If you think a concussion is something only NFL football players need to worry about, Severn School wants to let you know you’re wrong.
In the last year, Severn School, a private school for grades 6 through 12 in Severna Park, has drastically changed the way it handles concussions. The school has assembled a team that includes athletic trainers, a nurse, an administrator and a learning specialist to work with students who experience concussions.
On Thursday night at 7 p.m., the school's concussion team is hosting a concussion management seminar to educate parents on brain injuries and the school's protocols.
“We are letting people know there’s no such thing as a mild concussion. There’s no such thing as rubbing dirt on it and getting better,” said concussion team member and learning specialist Margaret Foster. “Take everything you thought you knew about concussions and throw it out.”
A Relatively New Concept
When I was a junior in high school, I suffered a concussion. While in gym class, I collided with a boy who was more than twice my size, and everything went blank—at least I am told that’s what happened.
In fact, while writing this article I had to call my mom to get the details of that day so I could get them right, because I don’t remember. My mom said we went to the hospital where we were told that I had a concussion. They did some tests and we went home. Less than a week later, I was playing softball again.
The members of the concussion team at Severn School were interested in my story, but not surprised by it.
Concussions and the dangers they pose are being taken more seriously, school athletic trainer Dan Mahoney said. That's reflected in how doctors even describe the injury.
“We have learned from a physician we work closely with that the concussion term has been used for years and has now been downplayed,” Mahoney said. “Now they are calling it a brain injury. When someone says a brain injury, don’t you think differently about it?”
Cognitive as well as Physical
The Severn School concussion team is bringing a new element into concussion recovery. Recovery is no longer only about the physical rest one needs after suffering a brain injury, but cognitive rest as well.
“Cognitive is the new thing, physical rest preceded it,” Foster said. “That means students come to school and they aren’t allowed to learn because their brain needs to rest.”
Mahoney compared what happens to the brain after a concussion to a power surge. At first, the lights in the brain get really bright and then they all go off at once. Mahoney said that at first, there is a lot of chemical activity but then everything shuts down and the injured brain suffers a chemical imbalance.
“Your brain needs glucose to heal, but it also needs glucose to learn,” Mahoney said. “If we have students who are trying to learn and heal at the same time, you can’t because there isn’t enough glucose in the brain.”
As a result, Severn not only has Return to Play guidelines, but also Return to Learn guidelines. Students who suffer brain injuries do not return to full classroom activity right away.
“When you have a concussion, it can make students feel like they have a learning disability,” Foster said. “They have headaches, they can’t pay attention, they have difficulty studying and more.”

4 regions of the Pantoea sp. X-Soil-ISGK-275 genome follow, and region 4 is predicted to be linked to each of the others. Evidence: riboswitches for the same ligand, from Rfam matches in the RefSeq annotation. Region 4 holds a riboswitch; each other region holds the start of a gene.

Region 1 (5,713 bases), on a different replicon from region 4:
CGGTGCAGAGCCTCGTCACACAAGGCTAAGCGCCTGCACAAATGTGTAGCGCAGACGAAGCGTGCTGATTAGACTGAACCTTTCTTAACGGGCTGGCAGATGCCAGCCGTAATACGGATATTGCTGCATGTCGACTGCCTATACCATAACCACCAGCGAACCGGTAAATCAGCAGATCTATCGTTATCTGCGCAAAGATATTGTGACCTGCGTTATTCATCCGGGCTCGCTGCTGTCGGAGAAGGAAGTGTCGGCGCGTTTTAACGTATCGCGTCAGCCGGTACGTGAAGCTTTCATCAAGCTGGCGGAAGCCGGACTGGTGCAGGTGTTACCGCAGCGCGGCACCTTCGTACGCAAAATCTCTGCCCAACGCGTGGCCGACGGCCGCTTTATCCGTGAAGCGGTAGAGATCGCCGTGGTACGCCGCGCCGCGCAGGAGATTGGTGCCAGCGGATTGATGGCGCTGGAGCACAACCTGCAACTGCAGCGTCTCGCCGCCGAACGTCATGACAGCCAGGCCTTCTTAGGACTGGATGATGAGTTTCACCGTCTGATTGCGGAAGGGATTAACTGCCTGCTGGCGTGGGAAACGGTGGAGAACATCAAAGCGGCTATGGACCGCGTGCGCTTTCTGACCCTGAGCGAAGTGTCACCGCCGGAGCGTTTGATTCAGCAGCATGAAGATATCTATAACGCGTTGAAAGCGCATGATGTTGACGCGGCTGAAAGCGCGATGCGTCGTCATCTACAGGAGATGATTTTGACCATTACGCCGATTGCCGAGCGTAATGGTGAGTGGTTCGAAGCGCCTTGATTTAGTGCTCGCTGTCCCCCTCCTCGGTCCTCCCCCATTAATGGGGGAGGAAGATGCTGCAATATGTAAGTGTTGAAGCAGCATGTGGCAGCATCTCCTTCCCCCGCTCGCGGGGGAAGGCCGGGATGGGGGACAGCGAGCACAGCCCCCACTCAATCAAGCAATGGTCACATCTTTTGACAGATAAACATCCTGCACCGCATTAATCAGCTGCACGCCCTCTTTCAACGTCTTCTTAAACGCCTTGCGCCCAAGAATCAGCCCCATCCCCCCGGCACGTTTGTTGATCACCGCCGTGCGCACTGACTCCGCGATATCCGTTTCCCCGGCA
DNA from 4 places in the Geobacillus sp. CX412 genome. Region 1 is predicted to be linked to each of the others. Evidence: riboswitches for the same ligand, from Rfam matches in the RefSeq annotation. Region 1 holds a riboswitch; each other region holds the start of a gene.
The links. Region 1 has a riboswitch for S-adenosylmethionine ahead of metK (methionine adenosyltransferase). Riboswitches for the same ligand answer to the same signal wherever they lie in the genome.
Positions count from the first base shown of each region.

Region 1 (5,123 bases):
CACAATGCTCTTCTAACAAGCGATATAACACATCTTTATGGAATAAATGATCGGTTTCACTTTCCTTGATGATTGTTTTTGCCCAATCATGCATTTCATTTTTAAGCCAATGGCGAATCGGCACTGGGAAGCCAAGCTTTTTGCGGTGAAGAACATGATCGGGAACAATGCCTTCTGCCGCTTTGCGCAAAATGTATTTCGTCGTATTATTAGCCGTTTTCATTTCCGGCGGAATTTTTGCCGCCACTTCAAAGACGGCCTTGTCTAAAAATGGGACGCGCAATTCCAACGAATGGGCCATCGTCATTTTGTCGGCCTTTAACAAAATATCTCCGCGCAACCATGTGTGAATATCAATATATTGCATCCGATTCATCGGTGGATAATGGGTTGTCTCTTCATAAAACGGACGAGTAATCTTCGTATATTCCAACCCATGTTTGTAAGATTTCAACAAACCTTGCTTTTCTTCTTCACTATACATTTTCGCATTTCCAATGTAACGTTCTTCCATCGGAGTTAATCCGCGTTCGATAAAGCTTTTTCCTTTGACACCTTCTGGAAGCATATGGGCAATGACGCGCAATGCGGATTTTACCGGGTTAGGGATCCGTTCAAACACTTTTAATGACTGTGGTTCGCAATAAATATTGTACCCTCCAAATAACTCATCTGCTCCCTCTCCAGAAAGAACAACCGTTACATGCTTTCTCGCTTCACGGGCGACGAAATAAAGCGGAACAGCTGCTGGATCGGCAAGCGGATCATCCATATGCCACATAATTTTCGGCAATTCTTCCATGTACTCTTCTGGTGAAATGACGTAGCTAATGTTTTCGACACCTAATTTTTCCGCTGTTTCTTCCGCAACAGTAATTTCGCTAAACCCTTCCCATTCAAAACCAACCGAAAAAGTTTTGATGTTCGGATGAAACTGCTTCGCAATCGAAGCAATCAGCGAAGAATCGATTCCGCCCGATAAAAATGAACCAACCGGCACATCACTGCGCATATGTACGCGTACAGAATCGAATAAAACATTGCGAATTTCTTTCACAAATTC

Athletic trainer Michelle Anderson said kids who suffer concussions also need to take a break from computer activity, including texting.
If a student at Severn experiences a brain injury, the student is given a series of tests before they return fully to the classroom. And there's no time frame for when the student can return to full class activity.
“Before they start class, they score themselves on a test, and at the end of that class they score again,” Foster said. “So, we know if that class was too much for them. It is all based on symptomology, it is not a time frame.”
Not Only Athletes
One of the misconceptions about concussions is that you have to be playing a sport to suffer one. Anderson says that is not the case.
“It can happen in school, out of school, on the field or not,” Anderson said. “In fact, we have more concussion incidents occur off the field. It can be kids getting hit in the head with a soccer ball at recess, wakeboarding, dirt bike riding—It can happen anytime.”
Anderson stressed that a child who falls out of chair and hits their head on the floor is just as likely to have a brain injury as a football player who gets tackled.
“They happen all the time,” Foster said. “If it hasn’t happened yet, it will happen. Parents may think, 'This isn’t my kid,' but next week it could be their kid, and they need to know the information.”
Thursday night’s discussion will enlighten parents on all of the concussion issues facing kids today. And it will educate them on the process the Severn School goes through when a student suffers a brain injury.
While the school's concussion team recognizes that it may take time for people to adjust and realize a concussion is a serious injury, members of the group said there is no time like now to learn how serious a brain injury can be.
“If you can prevent a short-term learning problem from becoming a long one because of a concussion, why wouldn’t you take it seriously?” Anderson said. “You’re better safe than sorry.”
'Changing Minds, Protecting Brains' Concussion Management will be held on Thursday at 7 p.m. in Price Auditorium.